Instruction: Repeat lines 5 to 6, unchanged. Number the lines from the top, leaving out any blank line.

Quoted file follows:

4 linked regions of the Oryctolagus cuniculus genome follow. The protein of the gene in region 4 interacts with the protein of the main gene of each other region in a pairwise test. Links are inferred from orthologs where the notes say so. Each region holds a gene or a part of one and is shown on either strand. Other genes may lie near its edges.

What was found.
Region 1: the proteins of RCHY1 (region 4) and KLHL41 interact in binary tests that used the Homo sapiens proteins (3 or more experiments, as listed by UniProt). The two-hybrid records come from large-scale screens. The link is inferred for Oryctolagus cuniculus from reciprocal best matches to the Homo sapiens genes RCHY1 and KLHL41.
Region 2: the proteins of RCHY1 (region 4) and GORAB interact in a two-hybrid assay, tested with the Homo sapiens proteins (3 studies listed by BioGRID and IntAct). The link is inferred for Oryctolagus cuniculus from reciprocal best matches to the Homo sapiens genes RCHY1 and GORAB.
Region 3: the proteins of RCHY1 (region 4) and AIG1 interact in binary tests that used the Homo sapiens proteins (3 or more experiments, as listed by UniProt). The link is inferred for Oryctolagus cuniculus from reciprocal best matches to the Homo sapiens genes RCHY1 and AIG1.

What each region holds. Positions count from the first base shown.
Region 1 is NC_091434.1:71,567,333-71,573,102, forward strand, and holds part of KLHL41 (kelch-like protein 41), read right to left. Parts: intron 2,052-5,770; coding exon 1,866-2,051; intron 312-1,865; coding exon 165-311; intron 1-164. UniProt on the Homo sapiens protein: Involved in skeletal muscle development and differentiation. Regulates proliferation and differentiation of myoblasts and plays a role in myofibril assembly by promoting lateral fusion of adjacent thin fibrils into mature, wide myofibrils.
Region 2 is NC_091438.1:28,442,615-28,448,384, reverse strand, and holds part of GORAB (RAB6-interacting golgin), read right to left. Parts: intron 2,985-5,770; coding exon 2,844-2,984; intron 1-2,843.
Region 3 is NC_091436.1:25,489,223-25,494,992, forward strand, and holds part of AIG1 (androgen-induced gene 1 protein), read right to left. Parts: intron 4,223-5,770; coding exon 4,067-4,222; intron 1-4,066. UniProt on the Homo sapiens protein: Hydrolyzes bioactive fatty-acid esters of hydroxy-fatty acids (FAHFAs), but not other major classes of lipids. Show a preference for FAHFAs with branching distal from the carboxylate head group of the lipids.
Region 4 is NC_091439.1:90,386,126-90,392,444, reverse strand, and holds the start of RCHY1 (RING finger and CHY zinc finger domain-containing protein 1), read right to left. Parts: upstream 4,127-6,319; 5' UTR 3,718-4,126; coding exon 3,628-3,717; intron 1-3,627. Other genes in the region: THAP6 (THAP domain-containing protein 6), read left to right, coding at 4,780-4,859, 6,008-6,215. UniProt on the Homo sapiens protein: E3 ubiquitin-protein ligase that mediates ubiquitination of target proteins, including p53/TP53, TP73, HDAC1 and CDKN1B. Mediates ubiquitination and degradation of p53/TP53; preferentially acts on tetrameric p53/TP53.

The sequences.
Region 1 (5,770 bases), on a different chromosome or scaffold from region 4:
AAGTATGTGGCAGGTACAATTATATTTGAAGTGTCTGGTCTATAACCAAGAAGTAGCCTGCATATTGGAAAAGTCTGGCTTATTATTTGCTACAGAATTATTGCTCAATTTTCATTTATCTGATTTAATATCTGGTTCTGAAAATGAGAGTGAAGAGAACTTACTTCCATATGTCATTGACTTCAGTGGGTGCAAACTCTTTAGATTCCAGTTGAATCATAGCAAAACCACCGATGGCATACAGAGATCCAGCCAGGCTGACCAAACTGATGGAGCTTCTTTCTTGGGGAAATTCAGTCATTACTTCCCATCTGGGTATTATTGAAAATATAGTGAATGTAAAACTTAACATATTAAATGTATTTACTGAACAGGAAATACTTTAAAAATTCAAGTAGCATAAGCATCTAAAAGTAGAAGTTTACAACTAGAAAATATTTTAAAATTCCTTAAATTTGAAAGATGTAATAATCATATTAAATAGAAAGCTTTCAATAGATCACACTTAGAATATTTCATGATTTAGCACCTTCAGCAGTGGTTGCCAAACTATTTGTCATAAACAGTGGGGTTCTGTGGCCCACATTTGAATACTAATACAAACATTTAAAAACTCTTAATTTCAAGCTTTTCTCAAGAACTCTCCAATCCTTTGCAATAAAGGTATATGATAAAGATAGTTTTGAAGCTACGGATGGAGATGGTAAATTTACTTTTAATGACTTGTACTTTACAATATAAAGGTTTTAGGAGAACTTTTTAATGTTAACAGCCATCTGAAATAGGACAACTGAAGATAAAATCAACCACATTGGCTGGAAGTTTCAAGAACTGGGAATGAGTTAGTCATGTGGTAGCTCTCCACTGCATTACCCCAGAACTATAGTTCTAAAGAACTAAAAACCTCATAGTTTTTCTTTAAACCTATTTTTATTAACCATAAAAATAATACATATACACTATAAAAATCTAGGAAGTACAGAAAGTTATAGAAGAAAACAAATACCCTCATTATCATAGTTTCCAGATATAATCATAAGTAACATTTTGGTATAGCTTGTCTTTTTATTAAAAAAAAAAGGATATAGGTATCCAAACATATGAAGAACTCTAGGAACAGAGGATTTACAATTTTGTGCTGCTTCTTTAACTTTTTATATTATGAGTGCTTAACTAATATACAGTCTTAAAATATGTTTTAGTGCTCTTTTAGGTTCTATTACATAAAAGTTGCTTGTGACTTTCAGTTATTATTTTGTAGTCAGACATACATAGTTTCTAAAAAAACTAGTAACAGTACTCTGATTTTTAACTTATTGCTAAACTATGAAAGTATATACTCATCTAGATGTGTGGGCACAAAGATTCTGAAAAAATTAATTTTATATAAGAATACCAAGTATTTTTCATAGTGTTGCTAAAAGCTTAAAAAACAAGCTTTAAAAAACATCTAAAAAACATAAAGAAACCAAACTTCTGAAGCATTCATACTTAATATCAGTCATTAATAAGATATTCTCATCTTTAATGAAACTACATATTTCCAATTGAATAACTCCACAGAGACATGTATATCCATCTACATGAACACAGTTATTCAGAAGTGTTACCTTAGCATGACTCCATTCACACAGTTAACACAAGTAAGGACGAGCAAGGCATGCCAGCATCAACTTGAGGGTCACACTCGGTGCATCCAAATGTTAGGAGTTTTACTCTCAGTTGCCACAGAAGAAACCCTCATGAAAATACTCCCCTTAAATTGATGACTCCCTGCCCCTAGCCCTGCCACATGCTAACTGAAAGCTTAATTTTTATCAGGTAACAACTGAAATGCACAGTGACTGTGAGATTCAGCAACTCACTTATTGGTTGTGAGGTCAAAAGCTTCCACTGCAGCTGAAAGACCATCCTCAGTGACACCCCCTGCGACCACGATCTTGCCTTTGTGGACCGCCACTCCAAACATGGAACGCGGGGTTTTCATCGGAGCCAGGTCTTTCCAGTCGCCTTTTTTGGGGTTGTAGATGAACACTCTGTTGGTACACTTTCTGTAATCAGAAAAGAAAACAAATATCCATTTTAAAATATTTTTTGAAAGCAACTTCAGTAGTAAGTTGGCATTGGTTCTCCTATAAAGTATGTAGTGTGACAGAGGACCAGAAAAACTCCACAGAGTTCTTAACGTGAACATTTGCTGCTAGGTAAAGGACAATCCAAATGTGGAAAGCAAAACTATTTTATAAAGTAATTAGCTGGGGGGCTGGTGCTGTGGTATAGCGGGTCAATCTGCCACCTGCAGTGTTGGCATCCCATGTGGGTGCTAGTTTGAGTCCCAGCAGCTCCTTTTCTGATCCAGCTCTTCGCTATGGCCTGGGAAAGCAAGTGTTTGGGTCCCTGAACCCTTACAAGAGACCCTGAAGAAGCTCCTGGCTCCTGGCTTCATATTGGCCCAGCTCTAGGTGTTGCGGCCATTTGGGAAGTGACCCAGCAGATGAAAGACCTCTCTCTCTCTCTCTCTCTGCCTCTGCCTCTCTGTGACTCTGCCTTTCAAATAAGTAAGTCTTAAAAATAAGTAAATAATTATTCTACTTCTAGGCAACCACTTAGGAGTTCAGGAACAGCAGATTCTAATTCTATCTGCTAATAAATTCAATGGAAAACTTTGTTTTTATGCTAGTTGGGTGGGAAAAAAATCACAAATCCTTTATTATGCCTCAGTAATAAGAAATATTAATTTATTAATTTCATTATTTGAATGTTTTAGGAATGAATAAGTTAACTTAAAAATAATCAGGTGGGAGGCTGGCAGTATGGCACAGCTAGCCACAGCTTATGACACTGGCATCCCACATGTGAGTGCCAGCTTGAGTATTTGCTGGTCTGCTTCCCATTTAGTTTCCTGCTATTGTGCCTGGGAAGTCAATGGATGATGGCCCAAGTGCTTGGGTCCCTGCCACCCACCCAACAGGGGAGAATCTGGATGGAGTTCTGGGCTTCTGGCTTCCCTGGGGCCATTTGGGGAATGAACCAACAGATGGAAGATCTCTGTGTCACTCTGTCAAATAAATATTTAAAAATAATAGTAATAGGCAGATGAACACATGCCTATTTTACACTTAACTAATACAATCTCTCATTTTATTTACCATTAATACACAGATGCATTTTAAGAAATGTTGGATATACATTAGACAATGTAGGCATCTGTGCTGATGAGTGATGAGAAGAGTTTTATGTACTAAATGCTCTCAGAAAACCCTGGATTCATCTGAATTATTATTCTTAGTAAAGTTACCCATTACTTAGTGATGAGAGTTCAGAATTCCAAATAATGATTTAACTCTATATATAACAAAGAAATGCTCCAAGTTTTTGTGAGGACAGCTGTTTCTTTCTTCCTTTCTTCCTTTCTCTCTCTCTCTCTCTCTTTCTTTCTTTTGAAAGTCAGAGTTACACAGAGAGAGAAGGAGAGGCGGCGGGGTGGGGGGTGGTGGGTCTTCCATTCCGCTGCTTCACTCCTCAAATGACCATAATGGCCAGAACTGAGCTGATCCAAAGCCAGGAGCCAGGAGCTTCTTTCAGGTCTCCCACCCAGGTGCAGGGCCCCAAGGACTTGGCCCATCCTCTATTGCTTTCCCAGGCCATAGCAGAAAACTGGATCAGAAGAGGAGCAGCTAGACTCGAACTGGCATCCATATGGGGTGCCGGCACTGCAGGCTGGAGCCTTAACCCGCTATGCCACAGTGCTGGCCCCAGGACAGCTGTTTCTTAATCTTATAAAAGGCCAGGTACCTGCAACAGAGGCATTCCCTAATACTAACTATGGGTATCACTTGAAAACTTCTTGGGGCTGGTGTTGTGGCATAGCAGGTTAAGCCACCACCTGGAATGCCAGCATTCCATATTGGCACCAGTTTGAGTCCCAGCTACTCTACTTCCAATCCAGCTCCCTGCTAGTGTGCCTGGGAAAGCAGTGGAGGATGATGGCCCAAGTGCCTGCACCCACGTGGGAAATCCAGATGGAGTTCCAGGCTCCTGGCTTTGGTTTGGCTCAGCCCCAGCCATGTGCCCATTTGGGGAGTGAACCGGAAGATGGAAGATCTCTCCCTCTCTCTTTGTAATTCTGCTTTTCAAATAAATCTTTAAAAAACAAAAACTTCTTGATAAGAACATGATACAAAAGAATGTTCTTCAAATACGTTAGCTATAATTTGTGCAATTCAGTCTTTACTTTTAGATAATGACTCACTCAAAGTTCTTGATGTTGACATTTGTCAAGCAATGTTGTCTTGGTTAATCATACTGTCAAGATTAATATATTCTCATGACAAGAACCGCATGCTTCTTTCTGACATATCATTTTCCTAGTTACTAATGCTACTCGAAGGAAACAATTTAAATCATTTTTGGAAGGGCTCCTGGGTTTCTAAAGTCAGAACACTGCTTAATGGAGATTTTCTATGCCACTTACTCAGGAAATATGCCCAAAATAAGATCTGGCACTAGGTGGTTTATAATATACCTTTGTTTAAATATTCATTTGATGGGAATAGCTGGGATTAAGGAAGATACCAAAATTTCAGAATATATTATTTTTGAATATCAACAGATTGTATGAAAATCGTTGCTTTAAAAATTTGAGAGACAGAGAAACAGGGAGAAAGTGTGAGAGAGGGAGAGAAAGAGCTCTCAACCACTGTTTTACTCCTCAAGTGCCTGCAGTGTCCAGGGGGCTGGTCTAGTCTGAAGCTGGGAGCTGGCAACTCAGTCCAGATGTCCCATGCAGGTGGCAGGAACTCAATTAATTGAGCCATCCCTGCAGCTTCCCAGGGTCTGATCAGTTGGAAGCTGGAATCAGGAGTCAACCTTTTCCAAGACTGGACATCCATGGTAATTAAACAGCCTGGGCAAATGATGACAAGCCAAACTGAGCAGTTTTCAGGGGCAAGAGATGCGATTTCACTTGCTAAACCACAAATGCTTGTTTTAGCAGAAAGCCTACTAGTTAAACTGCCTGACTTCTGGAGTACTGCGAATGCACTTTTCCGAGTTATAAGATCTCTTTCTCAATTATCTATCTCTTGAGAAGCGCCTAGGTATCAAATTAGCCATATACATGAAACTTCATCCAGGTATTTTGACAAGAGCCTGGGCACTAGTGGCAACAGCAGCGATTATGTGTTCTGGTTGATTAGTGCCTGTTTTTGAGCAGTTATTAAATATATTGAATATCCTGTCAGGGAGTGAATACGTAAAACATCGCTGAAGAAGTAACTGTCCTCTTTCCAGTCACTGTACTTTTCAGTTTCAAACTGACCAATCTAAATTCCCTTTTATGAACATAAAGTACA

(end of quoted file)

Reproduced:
Region 3: the proteins of RCHY1 (region 4) and AIG1 interact in binary tests that used the Homo sapiens proteins (3 or more experiments, as listed by UniProt). The link is inferred for Oryctolagus cuniculus from reciprocal best matches to the Homo sapiens genes RCHY1 and AIG1.

What each region holds. Positions count from the first base shown.